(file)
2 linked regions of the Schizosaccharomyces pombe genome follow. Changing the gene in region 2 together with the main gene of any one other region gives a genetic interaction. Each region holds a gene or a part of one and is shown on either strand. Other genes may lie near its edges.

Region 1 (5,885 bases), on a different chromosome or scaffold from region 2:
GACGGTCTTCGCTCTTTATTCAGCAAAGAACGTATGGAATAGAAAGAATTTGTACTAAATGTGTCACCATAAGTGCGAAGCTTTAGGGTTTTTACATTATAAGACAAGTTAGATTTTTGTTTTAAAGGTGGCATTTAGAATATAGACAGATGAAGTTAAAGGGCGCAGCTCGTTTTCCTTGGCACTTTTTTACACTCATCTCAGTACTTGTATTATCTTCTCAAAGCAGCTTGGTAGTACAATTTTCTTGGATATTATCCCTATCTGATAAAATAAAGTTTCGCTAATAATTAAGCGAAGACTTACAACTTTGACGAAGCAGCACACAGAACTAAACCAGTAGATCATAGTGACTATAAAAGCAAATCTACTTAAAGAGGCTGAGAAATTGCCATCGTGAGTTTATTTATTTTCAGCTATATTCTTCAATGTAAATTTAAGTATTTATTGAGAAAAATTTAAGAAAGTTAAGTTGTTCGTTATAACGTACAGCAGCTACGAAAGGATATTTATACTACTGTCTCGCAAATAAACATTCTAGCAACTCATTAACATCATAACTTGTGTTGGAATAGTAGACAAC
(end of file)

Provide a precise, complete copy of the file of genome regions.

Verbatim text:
2 linked regions of the Schizosaccharomyces pombe genome follow. Changing the gene in region 2 together with the main gene of any one other region gives a genetic interaction. Each region holds a gene or a part of one and is shown on either strand. Other genes may lie near its edges.

Region 1 (5,885 bases), on a different chromosome or scaffold from region 2:
GACGGTCTTCGCTCTTTATTCAGCAAAGAACGTATGGAATAGAAAGAATTTGTACTAAATGTGTCACCATAAGTGCGAAGCTTTAGGGTTTTTACATTATAAGACAAGTTAGATTTTTGTTTTAAAGGTGGCATTTAGAATATAGACAGATGAAGTTAAAGGGCGCAGCTCGTTTTCCTTGGCACTTTTTTACACTCATCTCAGTACTTGTATTATCTTCTCAAAGCAGCTTGGTAGTACAATTTTCTTGGATATTATCCCTATCTGATAAAATAAAGTTTCGCTAATAATTAAGCGAAGACTTACAACTTTGACGAAGCAGCACACAGAACTAAACCAGTAGATCATAGTGACTATAAAAGCAAATCTACTTAAAGAGGCTGAGAAATTGCCATCGTGAGTTTATTTATTTTCAGCTATATTCTTCAATGTAAATTTAAGTATTTATTGAGAAAAATTTAAGAAAGTTAAGTTGTTCGTTATAACGTACAGCAGCTACGAAAGGATATTTATACTACTGTCTCGCAAATAAACATTCTAGCAACTCATTAACATCATAACTTGTGTTGGAATAGTAGACAAC